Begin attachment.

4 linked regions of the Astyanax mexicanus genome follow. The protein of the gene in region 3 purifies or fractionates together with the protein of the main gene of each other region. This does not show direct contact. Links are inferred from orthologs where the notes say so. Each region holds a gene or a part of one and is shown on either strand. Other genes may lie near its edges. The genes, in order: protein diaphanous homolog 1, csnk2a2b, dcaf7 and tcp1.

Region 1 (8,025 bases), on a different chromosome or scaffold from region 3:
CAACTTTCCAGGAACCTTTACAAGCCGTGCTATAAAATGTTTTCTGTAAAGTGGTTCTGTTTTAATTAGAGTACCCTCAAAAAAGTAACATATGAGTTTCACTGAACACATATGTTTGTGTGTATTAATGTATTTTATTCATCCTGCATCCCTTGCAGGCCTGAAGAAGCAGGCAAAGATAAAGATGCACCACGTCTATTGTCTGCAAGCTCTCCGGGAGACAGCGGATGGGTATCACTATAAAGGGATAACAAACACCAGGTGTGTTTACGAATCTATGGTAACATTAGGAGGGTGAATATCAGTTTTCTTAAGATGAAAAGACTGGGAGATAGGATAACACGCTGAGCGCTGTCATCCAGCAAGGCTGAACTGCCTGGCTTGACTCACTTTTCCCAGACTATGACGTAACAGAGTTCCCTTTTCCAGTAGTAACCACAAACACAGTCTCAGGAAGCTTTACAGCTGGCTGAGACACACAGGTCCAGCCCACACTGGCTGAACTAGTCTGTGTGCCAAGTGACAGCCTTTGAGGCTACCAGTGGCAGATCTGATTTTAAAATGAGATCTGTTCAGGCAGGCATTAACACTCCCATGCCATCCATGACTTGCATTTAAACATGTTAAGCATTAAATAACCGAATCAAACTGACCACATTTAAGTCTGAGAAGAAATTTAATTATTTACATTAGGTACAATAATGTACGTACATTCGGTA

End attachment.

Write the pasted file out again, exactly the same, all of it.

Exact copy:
4 linked regions of the Astyanax mexicanus genome follow. The protein of the gene in region 3 purifies or fractionates together with the protein of the main gene of each other region. This does not show direct contact. Links are inferred from orthologs where the notes say so. Each region holds a gene or a part of one and is shown on either strand. Other genes may lie near its edges. The genes, in order: protein diaphanous homolog 1, csnk2a2b, dcaf7 and tcp1.

Region 1 (8,025 bases), on a different chromosome or scaffold from region 3:
CAACTTTCCAGGAACCTTTACAAGCCGTGCTATAAAATGTTTTCTGTAAAGTGGTTCTGTTTTAATTAGAGTACCCTCAAAAAAGTAACATATGAGTTTCACTGAACACATATGTTTGTGTGTATTAATGTATTTTATTCATCCTGCATCCCTTGCAGGCCTGAAGAAGCAGGCAAAGATAAAGATGCACCACGTCTATTGTCTGCAAGCTCTCCGGGAGACAGCGGATGGGTATCACTATAAAGGGATAACAAACACCAGGTGTGTTTACGAATCTATGGTAACATTAGGAGGGTGAATATCAGTTTTCTTAAGATGAAAAGACTGGGAGATAGGATAACACGCTGAGCGCTGTCATCCAGCAAGGCTGAACTGCCTGGCTTGACTCACTTTTCCCAGACTATGACGTAACAGAGTTCCCTTTTCCAGTAGTAACCACAAACACAGTCTCAGGAAGCTTTACAGCTGGCTGAGACACACAGGTCCAGCCCACACTGGCTGAACTAGTCTGTGTGCCAAGTGACAGCCTTTGAGGCTACCAGTGGCAGATCTGATTTTAAAATGAGATCTGTTCAGGCAGGCATTAACACTCCCATGCCATCCATGACTTGCATTTAAACATGTTAAGCATTAAATAACCGAATCAAACTGACCACATTTAAGTCTGAGAAGAAATTTAATTATTTACATTAGGTACAATAATGTACGTACATTCGGTA